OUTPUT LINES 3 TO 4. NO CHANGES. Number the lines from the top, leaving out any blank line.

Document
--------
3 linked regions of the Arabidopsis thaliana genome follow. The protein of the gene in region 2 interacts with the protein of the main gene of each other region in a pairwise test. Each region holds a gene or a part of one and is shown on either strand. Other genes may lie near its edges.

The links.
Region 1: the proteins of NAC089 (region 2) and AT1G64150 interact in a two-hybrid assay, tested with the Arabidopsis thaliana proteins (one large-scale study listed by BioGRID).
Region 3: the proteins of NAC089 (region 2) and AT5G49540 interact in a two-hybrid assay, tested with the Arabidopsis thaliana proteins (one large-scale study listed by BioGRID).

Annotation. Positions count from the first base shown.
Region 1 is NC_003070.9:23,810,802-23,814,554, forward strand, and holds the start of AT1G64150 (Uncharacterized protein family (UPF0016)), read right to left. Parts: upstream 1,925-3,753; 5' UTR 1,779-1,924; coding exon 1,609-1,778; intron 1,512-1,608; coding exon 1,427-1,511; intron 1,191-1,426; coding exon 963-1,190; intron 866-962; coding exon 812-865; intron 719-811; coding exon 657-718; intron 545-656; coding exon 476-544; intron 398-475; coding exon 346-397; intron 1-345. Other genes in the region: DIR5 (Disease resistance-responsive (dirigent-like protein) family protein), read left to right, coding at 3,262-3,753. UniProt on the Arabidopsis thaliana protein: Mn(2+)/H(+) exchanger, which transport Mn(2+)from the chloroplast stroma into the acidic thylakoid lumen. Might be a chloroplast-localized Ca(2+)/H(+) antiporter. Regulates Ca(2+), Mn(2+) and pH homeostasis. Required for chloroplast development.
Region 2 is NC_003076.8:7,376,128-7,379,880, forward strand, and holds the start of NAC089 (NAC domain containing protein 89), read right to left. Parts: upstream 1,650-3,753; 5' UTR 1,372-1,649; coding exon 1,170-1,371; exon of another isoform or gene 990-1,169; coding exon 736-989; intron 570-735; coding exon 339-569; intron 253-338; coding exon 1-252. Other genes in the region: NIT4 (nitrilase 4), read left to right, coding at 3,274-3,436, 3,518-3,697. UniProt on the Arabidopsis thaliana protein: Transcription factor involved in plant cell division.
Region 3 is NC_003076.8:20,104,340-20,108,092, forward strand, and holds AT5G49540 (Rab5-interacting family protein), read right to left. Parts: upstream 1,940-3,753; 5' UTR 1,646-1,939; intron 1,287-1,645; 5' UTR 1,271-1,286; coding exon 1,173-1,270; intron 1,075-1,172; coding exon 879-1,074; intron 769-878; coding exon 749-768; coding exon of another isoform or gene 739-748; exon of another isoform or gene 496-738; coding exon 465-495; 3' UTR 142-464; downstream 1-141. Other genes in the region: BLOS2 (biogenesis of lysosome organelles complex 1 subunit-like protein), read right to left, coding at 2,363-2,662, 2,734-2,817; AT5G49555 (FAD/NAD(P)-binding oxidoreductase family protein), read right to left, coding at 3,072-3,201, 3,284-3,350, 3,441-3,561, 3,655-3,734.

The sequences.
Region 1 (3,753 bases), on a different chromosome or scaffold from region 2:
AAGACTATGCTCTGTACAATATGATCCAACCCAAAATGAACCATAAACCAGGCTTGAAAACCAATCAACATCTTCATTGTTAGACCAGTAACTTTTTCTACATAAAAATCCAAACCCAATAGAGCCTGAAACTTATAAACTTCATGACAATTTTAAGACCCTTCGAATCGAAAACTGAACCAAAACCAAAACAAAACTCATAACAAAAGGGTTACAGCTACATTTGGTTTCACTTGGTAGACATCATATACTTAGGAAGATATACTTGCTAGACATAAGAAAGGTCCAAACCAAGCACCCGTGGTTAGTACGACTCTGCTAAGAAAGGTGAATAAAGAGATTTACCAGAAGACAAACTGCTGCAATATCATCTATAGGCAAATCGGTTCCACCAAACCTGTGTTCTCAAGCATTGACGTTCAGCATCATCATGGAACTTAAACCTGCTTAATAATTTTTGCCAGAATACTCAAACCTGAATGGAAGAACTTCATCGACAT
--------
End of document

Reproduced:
Region 1: the proteins of NAC089 (region 2) and AT1G64150 interact in a two-hybrid assay, tested with the Arabidopsis thaliana proteins (one large-scale study listed by BioGRID).
Region 3: the proteins of NAC089 (region 2) and AT5G49540 interact in a two-hybrid assay, tested with the Arabidopsis thaliana proteins (one large-scale study listed by BioGRID).